In addition to teaching, she assisted with social work projects — specifically at the Lao Disabled Women’s Development Center and the National Rehabilitation Center of Laos, organizations which assist individuals who come to seek treatment or learn vocational skills, often after being harmed by unexploded bombs.
“Throughout the Vietnam War thousands of bombs were dropped on Laos,” Betteridge explains. “Many of these bombs are still active and dangerous today; and many people get very hurt from them.”
After having lived and worked abroad for more than a year, Betteridge has learned a lot.
“This type of work changes who you are in ways you might not expect,” she says. “It can be challenging and uncomfortable; but also very inspiring, surprising and fulfilling.”
She says anyone interested in working oversees needs to be open to new ideas, beliefs and ways of life.
“It’s helpful to like working with people, to be flexible and to be able to accept cultural differences,” she says. “And it’s important to understand your own beliefs in order to live among people who act and think differently. If you have had time and other experiences to find your identity and know what you believe, it’s easier to feel confident and accepting of others.”
“Some of my happiest memories happened over time as I learned about Lao culture, routines, values and as I learned more Lao language,” Betteridge says. “As a result, I was able to communicate and build stronger relationships with Lao people — many of whom do not know any English.”
In particular, she enjoyed experiencing Lao New Year — a week-long celebration in April, during which people often travel to visit family living in other parts of the country.
“April is the hottest time of the year in Laos,” she notes. “Due partly to the heat, Lao New Year has become a water festival. Buddhist people go to temple to pour water on the Buddha — a sign of newness and cleansing. Christians worship and celebrate at church. People line the streets throwing water at everyone that passes by for several days straight. Baby powder is rubbed on peoples’ faces, shirts and arms. It is a fun time of the year; it’s nice to see Lao people (who are often shy or reserved) share so much laughter and silliness together.”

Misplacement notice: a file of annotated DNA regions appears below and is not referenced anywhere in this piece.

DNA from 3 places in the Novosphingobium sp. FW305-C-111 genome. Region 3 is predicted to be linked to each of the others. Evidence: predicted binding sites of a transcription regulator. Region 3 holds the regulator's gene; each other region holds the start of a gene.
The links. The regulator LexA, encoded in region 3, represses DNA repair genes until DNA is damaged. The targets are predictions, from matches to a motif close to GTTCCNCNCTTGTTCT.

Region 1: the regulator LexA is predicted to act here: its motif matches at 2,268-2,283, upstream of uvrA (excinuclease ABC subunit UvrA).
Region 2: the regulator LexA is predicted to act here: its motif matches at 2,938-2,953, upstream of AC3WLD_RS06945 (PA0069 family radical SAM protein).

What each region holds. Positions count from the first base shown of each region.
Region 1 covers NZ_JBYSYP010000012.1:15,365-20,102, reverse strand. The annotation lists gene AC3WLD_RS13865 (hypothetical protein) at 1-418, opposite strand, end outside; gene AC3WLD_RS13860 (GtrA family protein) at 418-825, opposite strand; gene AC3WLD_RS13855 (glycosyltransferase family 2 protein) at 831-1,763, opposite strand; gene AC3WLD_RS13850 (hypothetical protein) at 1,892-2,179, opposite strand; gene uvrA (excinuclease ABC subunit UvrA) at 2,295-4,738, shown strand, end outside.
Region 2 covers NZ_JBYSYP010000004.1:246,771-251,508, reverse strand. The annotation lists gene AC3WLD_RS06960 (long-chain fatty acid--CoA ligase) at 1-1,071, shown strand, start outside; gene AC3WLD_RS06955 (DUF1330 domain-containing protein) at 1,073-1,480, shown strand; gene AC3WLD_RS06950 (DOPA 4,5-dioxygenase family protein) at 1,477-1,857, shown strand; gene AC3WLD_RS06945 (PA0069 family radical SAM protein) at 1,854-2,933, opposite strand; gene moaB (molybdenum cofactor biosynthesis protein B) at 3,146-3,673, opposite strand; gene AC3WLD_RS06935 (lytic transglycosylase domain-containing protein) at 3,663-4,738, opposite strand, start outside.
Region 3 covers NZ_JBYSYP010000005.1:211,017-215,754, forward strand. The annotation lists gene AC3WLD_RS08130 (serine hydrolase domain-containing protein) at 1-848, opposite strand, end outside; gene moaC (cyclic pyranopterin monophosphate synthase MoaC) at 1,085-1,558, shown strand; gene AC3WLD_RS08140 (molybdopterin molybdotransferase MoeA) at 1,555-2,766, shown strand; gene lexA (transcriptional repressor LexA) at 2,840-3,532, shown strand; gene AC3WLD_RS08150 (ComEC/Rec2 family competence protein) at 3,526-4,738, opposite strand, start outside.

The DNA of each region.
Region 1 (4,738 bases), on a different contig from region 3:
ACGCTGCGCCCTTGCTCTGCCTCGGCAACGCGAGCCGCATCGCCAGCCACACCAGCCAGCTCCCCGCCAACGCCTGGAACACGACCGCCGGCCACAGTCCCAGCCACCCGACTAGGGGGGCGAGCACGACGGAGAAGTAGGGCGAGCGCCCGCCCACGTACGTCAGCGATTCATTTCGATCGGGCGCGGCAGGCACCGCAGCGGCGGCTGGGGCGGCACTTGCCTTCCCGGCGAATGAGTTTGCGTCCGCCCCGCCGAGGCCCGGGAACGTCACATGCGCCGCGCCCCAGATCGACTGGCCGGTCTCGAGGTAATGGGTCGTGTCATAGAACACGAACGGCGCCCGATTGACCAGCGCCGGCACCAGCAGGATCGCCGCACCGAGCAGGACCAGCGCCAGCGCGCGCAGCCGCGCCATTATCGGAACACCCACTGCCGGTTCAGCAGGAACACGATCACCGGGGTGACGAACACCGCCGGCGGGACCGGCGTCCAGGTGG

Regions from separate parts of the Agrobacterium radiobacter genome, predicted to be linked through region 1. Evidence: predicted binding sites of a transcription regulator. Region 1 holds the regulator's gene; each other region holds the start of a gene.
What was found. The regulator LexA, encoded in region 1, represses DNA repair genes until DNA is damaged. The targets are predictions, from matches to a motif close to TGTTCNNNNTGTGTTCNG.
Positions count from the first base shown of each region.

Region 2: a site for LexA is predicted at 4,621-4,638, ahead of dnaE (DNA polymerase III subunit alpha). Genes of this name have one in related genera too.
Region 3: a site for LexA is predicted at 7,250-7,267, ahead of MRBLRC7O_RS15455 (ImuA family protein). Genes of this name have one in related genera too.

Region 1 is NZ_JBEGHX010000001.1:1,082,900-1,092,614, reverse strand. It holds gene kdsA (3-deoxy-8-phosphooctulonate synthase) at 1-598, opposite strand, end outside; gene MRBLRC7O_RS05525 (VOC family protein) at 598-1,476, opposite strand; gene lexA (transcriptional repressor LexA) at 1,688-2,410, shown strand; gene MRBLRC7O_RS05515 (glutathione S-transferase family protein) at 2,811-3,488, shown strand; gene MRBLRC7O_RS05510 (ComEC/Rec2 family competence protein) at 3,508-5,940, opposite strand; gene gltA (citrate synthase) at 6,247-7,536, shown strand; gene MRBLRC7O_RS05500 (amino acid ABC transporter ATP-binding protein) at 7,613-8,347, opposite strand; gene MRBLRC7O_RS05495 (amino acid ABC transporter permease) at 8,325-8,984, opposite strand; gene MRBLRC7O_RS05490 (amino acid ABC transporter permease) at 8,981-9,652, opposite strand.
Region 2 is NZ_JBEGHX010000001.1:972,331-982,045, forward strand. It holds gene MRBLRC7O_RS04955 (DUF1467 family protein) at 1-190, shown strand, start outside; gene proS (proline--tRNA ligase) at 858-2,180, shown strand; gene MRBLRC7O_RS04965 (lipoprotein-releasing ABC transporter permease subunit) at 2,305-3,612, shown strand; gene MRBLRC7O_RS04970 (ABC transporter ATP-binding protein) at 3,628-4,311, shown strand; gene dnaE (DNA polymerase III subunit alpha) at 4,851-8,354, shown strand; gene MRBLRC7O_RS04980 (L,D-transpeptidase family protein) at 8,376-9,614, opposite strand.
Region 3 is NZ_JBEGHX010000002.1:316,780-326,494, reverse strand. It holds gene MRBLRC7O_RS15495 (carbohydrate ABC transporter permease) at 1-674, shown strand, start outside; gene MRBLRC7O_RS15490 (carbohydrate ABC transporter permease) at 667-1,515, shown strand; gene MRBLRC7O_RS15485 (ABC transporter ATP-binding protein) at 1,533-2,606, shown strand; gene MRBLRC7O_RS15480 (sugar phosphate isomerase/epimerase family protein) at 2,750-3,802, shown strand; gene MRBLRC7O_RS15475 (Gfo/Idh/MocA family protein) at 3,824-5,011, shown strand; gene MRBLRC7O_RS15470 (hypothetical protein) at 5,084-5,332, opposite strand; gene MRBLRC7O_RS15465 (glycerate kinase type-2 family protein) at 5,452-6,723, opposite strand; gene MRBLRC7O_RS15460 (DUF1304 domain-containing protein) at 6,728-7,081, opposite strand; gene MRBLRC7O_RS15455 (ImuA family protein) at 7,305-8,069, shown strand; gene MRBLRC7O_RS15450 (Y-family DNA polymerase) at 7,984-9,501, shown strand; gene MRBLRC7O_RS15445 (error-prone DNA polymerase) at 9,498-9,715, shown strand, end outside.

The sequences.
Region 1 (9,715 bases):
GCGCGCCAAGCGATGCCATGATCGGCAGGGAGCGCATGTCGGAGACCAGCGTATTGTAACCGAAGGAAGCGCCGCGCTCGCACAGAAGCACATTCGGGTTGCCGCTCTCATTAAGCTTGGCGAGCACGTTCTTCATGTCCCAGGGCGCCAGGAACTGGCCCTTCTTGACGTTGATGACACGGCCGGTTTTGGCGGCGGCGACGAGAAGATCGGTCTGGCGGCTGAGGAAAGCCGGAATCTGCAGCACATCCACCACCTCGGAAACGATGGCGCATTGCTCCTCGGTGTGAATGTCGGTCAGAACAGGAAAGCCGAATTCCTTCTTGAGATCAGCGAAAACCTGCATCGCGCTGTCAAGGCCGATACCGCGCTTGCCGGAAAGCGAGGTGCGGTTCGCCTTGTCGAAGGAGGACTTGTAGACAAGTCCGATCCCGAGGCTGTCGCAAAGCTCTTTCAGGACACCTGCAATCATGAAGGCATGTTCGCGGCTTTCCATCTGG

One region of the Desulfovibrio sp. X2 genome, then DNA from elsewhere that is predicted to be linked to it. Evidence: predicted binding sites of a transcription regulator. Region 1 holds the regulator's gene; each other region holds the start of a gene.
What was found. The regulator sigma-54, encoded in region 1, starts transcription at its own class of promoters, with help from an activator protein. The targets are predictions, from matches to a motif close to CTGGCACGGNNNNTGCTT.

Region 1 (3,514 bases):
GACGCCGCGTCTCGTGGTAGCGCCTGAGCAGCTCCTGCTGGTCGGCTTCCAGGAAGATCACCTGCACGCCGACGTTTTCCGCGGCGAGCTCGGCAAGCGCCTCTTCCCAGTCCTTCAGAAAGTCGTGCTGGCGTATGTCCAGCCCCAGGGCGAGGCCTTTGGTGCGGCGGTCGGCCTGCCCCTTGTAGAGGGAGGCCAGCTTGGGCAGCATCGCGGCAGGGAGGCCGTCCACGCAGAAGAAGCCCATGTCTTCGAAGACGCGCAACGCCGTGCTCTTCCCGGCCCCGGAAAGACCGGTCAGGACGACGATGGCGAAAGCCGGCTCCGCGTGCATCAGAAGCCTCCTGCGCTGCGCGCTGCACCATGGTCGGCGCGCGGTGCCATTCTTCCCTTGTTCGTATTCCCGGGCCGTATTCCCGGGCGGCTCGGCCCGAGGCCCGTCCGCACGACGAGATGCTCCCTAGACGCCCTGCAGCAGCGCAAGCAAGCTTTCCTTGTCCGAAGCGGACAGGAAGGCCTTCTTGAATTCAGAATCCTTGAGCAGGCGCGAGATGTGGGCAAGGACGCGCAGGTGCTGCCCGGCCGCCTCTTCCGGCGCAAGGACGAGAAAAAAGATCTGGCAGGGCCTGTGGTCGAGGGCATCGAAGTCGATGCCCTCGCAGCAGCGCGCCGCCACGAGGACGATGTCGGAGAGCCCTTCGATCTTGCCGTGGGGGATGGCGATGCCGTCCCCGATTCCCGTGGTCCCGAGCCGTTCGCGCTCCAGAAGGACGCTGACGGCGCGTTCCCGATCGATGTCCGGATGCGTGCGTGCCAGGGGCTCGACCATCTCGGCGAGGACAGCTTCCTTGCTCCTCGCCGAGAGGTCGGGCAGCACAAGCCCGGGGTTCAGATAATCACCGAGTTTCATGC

Betteridge made some good friends during her stay.
“I think over time my connections with people will fade a little, but there are a couple people I was close to that I will always stay in touch with,” she says.
Next step in her journey
This week, Betteridge’s journey continues – as she embarks on an extended stay in Thailand, where she plans to work for at least eight months, if not longer.
She’ll be working at the Saha Christian School located in Huey Malai in Kanchanaburi Province west of Bangkok, near the border with Myanmar, and living with another North American volunteer.
“It is one of the poorest schools because it is in a very rural area and because the school takes in so many hill tribe and refugee children,” she says. “The predominant group is Karen, an ethnic group of Southeast Asia, who have fled from Myanmar (Burma).”
(Note: “Since Burma was granted independence from Britain in 1948, the Karen people have sought political recognition and autonomy from a centralized, Burman-dominated government … For over 60 years, the Karen people have faced brutal political restrictions, economic exploitation and cultural suppression at the hands of Burma’s military regimes.” Source: karenwomen.org).
As for the future, Betteridge knows she wants to continue working with children. She plans to one day pursue a graduate degree in religion or social work, or both. And she says she’ll carry her experience in Laos with her, wherever she goes.
“Southeast Asia will always be part of me.”
This article originally appeared in the Decorah Newspapers.